10 Adventurers on the Books that Changed Their Lives
The works that kept Alexi Pappas running, spurred Bill McKibben to fight for nature, and made Laird Hamilton… Laird Hamilton.
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Maybe it’s an oversimplification to say that books can change your life, but words are important (we say from inside the word factory). Books can galvanize a desire to live a certain way—more than one westward move has been spurred by a scuffed-up copy of Desert Solitaire.
We asked some of the people who inspire us with their athletic, artistic, and environmental feats if they credit any books with setting them on their paths. Turns out they do. And there were some real surprises in the mix.
Melissa Arnot Reid
‘West with the Night’ by Beryl Markham
Mountaineer Melissa Arnot Reid frequently returns to Beryl Markham’s account of growing up in Kenya and becoming the first woman to fly solo across the Atlantic. “She was tough but also beautiful and gentle, and her writing really evoked adventure,” Reid says. “I heard an interview about her on NPR, and they were saying that an African elder said to her father, when Markham was young, that she would always have success but never happiness. That’s always intrigued me.”
Her Favorite Quote: “We fly, but we have not ‘conquered’ the air. Nature presides in all her dignity, permitting us the study and the use of such of her forces as we may understand. It is when we presume to intimacy, having been granted only tolerance, that the harsh stick falls across our impudent knuckles and we rub the pain, staring upward, startled by our ignorance.”
‘Willpower: Rediscovering the Greatest Human Strength’ by Roy F. Baumeister
When distance runner Alexi Pappas was assigned psychologist Baumeister’s book about self-control as summer reading in college, it changed the way she thought about her limits as an athlete. “The book gave me the words to identify some of the things I was feeling,” Pappas says. “It taught me that I have a certain amount of willpower that can be depleted but can also be replenished, which are both such important things to know and realize as an athlete trying to push boundaries and improve yet also have longevity. It also told me that it is okay and super important to sleep.”
Our Favorite Quote: “For most of us, though, the problem is not a lack of goals but rather too many of them.”
‘Natural Born Heroes’ by Christopher McDougall
Cooperation might not be the first thing that comes to mind when you think about superhuman solo athlete Laird Hamilton, but that’s what he got out of Natural Born Heroes, McDougall’s look at how the Laird-like athletes of ancient Greece are still going strong on the island of Crete. Hamilton says he was struck by the idea that evolution and survival are based on teamwork. “Competition has its place, but if we are really going to get somewhere, cooperation is key,” he says. He’s also—slightly less surprisingly—into the idea that the goat herders of ancient Crete got their power from living close to the land.
Our Favorite Quote: “Crete has another nickname—‘the Island of Heroes’—which I’d only discovered by accident. I was researching Pheidippides, the ancient Greek messenger who inspired the modern marathon, when I came across an odd reference to a modern-day Pheidippides named George Psychoundakis, better known as ‘the Clown.’ The Clown was awe-inspiring. When Hitler’s forces invaded Crete, he transformed himself overnight from a sheep farmer into a mountain-running messenger for the Resistance. Somehow, George was able to master challenges that would stagger an Olympic athlete: he could scramble snowy cliffs with a sixty-pound pack on his back, run fifty-plus miles through the night on a starvation diet of boiled hay, and outfox a Gestapo death squad that had him cornered. George wasn’t even a trained soldier; he was a shepherd living a sleepy, peaceful life until the day German parachutes popped open over his home.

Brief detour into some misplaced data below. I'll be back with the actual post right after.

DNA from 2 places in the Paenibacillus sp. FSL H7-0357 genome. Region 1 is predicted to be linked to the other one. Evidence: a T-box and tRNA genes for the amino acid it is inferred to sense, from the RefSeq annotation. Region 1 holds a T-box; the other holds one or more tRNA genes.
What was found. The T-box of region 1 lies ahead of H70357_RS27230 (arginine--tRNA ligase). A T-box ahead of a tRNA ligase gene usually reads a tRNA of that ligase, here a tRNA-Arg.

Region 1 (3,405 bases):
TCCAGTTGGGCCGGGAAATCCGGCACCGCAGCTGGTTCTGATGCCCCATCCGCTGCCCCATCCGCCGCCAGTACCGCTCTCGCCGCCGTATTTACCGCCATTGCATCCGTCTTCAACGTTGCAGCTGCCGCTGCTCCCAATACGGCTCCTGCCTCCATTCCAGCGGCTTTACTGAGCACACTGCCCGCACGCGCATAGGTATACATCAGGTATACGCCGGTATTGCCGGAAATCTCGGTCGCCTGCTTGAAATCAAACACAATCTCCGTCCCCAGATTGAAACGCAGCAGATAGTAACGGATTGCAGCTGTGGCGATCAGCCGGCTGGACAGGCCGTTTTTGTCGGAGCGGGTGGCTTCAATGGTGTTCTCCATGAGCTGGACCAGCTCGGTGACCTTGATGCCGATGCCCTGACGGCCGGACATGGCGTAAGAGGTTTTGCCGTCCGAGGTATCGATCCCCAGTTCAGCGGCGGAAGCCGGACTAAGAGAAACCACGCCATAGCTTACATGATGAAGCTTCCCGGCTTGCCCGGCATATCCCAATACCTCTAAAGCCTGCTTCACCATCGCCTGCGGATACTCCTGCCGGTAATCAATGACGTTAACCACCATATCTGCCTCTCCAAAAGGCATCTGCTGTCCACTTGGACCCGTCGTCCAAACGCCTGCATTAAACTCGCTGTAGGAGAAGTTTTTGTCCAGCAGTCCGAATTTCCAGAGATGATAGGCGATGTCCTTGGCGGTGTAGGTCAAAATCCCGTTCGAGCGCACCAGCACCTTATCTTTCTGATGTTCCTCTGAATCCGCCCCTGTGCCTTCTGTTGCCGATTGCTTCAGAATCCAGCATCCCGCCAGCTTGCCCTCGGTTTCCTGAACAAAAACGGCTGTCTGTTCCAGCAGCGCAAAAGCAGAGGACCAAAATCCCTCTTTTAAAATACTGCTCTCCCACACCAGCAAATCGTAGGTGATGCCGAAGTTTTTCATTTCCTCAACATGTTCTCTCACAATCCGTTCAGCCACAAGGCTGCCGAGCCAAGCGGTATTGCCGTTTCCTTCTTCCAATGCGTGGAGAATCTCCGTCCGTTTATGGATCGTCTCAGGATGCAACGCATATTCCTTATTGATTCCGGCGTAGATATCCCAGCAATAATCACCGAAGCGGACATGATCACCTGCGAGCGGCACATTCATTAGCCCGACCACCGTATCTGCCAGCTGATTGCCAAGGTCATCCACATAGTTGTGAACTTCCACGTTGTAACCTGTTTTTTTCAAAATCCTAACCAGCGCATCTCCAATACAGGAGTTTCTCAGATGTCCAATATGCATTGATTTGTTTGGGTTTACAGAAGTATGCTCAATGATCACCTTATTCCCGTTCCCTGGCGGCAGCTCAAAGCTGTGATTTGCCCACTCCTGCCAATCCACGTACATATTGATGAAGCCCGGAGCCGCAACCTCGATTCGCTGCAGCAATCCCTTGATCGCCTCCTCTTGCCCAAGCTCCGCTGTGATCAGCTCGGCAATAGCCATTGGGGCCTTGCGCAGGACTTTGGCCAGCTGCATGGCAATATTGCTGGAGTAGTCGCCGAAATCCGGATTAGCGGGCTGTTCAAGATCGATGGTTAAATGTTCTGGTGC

Until then, I’d thought the secrets of ancient heroes like Pheidippides were either half myth or lost to antiquity, but here was a normal man pulling off the same feats 2,500 years later. And he wasn’t alone.”
‘The Moon by Whale Light’ by Diane Ackerman
Amy Kober, national communications director for American Rivers, was on a coastal ecology field study in college when she read Ackerman’s account of tagging along on wildlife expeditions. It underscored how much Kober wants to protect wild places. “We were on the west coast of Vancouver Island, immersed in old growth and wild beaches and skinny-dipping in bioluminescence,” she says. “And then I found this book that mirrored my own awe and sense of discovery. I still have the book, and it’s all underlined, with a list of words and phrases scribbled on the back page.”
Our Favorite Quote: “There was nothing to do but wait. It is always like this for naturalists, and for poets—the long hours of travel and preparation, and then the longer hours of waiting. All for that one electric, pulse-revving vision when the universe suddenly declares itself.”
‘Pilgrim at Tinker Creek’ by Annie Dillard
Patience and an appreciation for detail are two shared job requirements for filmmakers and environmental organizers. Taylor Rees, who does both of these jobs, says Dillard’s deep, slow look at her backyard environment made her realize she was part of the ecosystem around her, instead of just an observer. “Her writing became a practice of awareness for me, something I try to embody whenever I am outside,” Rees says. “It’s put my work in climate change, science, film, and digital media into context—put it back into the living world, where the reasons for working began and belong.”